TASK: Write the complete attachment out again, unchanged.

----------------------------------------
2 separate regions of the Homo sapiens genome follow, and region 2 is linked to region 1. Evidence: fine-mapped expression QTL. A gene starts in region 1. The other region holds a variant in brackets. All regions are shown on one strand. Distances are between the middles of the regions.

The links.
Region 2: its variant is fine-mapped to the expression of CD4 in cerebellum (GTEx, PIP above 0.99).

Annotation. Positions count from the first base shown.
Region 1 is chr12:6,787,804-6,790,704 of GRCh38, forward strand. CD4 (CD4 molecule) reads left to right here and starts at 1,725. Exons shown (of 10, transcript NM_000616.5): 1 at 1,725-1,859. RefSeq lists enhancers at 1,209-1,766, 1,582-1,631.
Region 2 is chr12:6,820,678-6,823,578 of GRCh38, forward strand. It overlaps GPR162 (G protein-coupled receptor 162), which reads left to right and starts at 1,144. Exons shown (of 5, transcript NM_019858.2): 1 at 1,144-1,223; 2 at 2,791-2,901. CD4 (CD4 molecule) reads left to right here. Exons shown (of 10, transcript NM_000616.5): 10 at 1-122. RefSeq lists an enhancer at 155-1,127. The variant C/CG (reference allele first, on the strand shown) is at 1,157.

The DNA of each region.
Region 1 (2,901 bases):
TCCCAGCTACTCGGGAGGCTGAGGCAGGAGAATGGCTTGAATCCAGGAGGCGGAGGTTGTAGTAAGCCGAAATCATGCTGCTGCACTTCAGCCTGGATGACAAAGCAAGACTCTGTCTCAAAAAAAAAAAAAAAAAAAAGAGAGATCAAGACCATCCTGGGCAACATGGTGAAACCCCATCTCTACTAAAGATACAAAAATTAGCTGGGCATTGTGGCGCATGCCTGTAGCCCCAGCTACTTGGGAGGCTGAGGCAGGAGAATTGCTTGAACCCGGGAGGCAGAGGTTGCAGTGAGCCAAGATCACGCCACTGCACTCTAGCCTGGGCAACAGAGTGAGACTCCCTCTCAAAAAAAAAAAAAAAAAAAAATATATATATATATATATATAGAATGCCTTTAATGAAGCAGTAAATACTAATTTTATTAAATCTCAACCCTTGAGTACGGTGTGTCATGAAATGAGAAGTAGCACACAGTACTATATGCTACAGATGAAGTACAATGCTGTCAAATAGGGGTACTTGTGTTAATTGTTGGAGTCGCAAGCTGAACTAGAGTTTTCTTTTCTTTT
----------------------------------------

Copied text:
2 separate regions of the Homo sapiens genome follow, and region 2 is linked to region 1. Evidence: fine-mapped expression QTL. A gene starts in region 1. The other region holds a variant in brackets. All regions are shown on one strand. Distances are between the middles of the regions.

The links.
Region 2: its variant is fine-mapped to the expression of CD4 in cerebellum (GTEx, PIP above 0.99).

Annotation. Positions count from the first base shown.
Region 1 is chr12:6,787,804-6,790,704 of GRCh38, forward strand. CD4 (CD4 molecule) reads left to right here and starts at 1,725. Exons shown (of 10, transcript NM_000616.5): 1 at 1,725-1,859. RefSeq lists enhancers at 1,209-1,766, 1,582-1,631.
Region 2 is chr12:6,820,678-6,823,578 of GRCh38, forward strand. It overlaps GPR162 (G protein-coupled receptor 162), which reads left to right and starts at 1,144. Exons shown (of 5, transcript NM_019858.2): 1 at 1,144-1,223; 2 at 2,791-2,901. CD4 (CD4 molecule) reads left to right here. Exons shown (of 10, transcript NM_000616.5): 10 at 1-122. RefSeq lists an enhancer at 155-1,127. The variant C/CG (reference allele first, on the strand shown) is at 1,157.

The DNA of each region.
Region 1 (2,901 bases):
TCCCAGCTACTCGGGAGGCTGAGGCAGGAGAATGGCTTGAATCCAGGAGGCGGAGGTTGTAGTAAGCCGAAATCATGCTGCTGCACTTCAGCCTGGATGACAAAGCAAGACTCTGTCTCAAAAAAAAAAAAAAAAAAAAGAGAGATCAAGACCATCCTGGGCAACATGGTGAAACCCCATCTCTACTAAAGATACAAAAATTAGCTGGGCATTGTGGCGCATGCCTGTAGCCCCAGCTACTTGGGAGGCTGAGGCAGGAGAATTGCTTGAACCCGGGAGGCAGAGGTTGCAGTGAGCCAAGATCACGCCACTGCACTCTAGCCTGGGCAACAGAGTGAGACTCCCTCTCAAAAAAAAAAAAAAAAAAAAATATATATATATATATATATAGAATGCCTTTAATGAAGCAGTAAATACTAATTTTATTAAATCTCAACCCTTGAGTACGGTGTGTCATGAAATGAGAAGTAGCACACAGTACTATATGCTACAGATGAAGTACAATGCTGTCAAATAGGGGTACTTGTGTTAATTGTTGGAGTCGCAAGCTGAACTAGAGTTTTCTTTTCTTTT